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Home > Ferrets > Can A Domesticated Ferret Survive in the Wild? Vet Reviewed Facts & FAQ

Can A Domesticated Ferret Survive in the Wild? Vet Reviewed Facts & FAQ

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Reviewed & Fact-Checked By

Dr. Lorna Whittemore

Veterinarian, MRCVS

The information is current and up-to-date in accordance with the latest veterinarian research.

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Domesticated ferrets are not wild animals. The modern ferret (Mustela putorius furo) is thought to be related to the European Polecat (Mustela putorius), a wild predator. They’ve undergone a process of domestication for at least 2,500 years, which has led to them being different from their wild cousins.

For this reason, domesticated ferrets likely cannot survive in the wild. They were bred to live alongside humans as ratters, similar to cats. Their main purpose was hunting rabbits and other small animals, keeping them from food storage. In our modern world, this purpose is no longer needed (for the most part). We have many other ways to keep our food safe. However, even a hundred years ago, keeping rats out of the grain stores was vital for survival.

There aren’t any large, long-term ferret colonies recorded. They can technically live in the wild, and some may do a decent job at hunting. Their lifespan would be far lower than when domestic, and they may wreak havoc on local wildlife.

Some species of Mustelidae are commonly referred to as “wild ferrets,” though this is a misnomer.


“Wild” Ferret Species

There are a few species sometimes labeled as “wild ferrets.” However, neither of these is a wild version of the domestic ferret.

black footed ferret
Image By: PublicDomainImages, Pixabay

The Wild Black-Footed Ferret

You may have heard of the black-footed ferret, a wild ferret species. However, this ferret is only distantly related to domestic pet ferrets. They’re a different species and genetically different. They aren’t domesticated and would do rather poorly in a human household. This ferret isn’t a wild version of our domestic ferrets.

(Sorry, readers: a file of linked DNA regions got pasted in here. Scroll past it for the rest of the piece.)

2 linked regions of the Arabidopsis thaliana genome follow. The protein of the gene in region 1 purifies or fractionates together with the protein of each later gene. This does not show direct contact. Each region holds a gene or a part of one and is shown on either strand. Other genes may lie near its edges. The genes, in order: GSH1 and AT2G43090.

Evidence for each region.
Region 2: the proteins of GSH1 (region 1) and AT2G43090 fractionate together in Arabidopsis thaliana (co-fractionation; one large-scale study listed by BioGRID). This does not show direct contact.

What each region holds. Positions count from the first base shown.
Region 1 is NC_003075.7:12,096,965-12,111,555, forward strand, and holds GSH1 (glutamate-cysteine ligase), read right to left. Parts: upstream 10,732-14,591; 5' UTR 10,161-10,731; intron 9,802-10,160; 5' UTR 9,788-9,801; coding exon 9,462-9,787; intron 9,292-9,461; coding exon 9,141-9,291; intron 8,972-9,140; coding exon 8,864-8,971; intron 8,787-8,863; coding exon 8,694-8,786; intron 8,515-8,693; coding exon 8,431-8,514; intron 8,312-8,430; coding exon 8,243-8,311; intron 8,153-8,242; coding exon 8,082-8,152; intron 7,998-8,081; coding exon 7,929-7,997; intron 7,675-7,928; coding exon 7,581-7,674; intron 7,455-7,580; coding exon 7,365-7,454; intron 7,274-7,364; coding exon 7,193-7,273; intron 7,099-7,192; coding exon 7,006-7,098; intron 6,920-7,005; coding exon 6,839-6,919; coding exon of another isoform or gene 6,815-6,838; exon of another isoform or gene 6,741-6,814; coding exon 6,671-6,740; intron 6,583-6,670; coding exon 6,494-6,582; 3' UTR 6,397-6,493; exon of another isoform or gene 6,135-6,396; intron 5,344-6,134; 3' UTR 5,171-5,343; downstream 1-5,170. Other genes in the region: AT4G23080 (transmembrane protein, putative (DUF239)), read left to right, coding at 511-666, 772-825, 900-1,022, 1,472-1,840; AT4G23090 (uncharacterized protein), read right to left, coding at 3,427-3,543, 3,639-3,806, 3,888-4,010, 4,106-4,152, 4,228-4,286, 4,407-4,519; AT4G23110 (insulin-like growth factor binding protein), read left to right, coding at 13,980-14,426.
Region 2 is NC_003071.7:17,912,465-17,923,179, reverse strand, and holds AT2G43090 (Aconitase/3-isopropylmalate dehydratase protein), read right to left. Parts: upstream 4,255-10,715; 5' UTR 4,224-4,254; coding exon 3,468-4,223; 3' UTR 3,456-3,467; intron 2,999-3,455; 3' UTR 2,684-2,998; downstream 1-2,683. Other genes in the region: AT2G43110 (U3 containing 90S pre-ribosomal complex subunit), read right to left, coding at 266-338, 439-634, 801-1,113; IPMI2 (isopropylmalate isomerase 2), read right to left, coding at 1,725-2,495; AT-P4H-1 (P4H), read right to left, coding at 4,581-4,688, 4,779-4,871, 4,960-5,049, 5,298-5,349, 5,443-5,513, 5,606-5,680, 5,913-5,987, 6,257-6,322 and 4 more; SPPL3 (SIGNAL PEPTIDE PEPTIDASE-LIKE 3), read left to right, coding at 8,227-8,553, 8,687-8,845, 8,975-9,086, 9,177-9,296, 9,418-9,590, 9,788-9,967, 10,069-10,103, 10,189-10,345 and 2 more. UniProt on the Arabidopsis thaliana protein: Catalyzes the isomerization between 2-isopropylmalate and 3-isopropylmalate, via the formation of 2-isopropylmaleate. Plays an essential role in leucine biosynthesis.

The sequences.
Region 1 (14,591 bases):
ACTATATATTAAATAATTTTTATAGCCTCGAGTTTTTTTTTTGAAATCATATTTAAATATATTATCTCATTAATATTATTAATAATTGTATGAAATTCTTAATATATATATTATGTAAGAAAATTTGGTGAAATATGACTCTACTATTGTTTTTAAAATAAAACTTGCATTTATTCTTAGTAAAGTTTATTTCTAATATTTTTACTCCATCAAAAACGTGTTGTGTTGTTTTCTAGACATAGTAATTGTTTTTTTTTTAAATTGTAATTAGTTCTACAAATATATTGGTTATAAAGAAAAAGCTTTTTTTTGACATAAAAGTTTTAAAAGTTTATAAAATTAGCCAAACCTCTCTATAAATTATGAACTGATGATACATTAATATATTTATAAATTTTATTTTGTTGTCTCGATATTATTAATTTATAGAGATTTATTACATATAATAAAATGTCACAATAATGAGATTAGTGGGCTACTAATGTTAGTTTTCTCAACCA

You cannot always trust the official names of species, as is quite obvious in this example. Don’t try to bring a black-footed ferret (Mustela nigripes) into your home, and don’t expect a domestic ferret to have the same survival skills as a black-footed ferret.

New Zealand’s Ferrets

New Zealand is the only country in the world that boasts a “wild” ferret population. However, this truth is only partial. The feral ferrets in New Zealand are derived from farmed ferrets that were brought over from Europe in the 1880’s. They were released and escaped from ferret farms and established feral populations. Therefore, it isn’t wholly a domestic ferret and wouldn’t do well inside our modern homes.

They have survived extremely well in the wild and are now considered a pest. The ferret is labeled as invasive and doesn’t play nicely with the island’s wildlife. They have led to the decline in native bird species due to predation.


american black footed ferret
Image By: Paul Reeves Photography, Shutterstock

Feral Ferrets

Occasionally, a ferret will find itself in the wild without a human caretaker. Sadly, some owners believe that ferrets can survive and “release” them. Other times, a ferret may escape from their home and become lost. Ferrets rarely have successful litters in the wild, so most feral ferrets were in a home at some point.

Like other feral animals, ferrets will rely on their instinct to survive when in the wild. They will usually have been kept in domesticated situations and used to all their needs being tended to by human caretakers. They have honed their hunting and survival skills.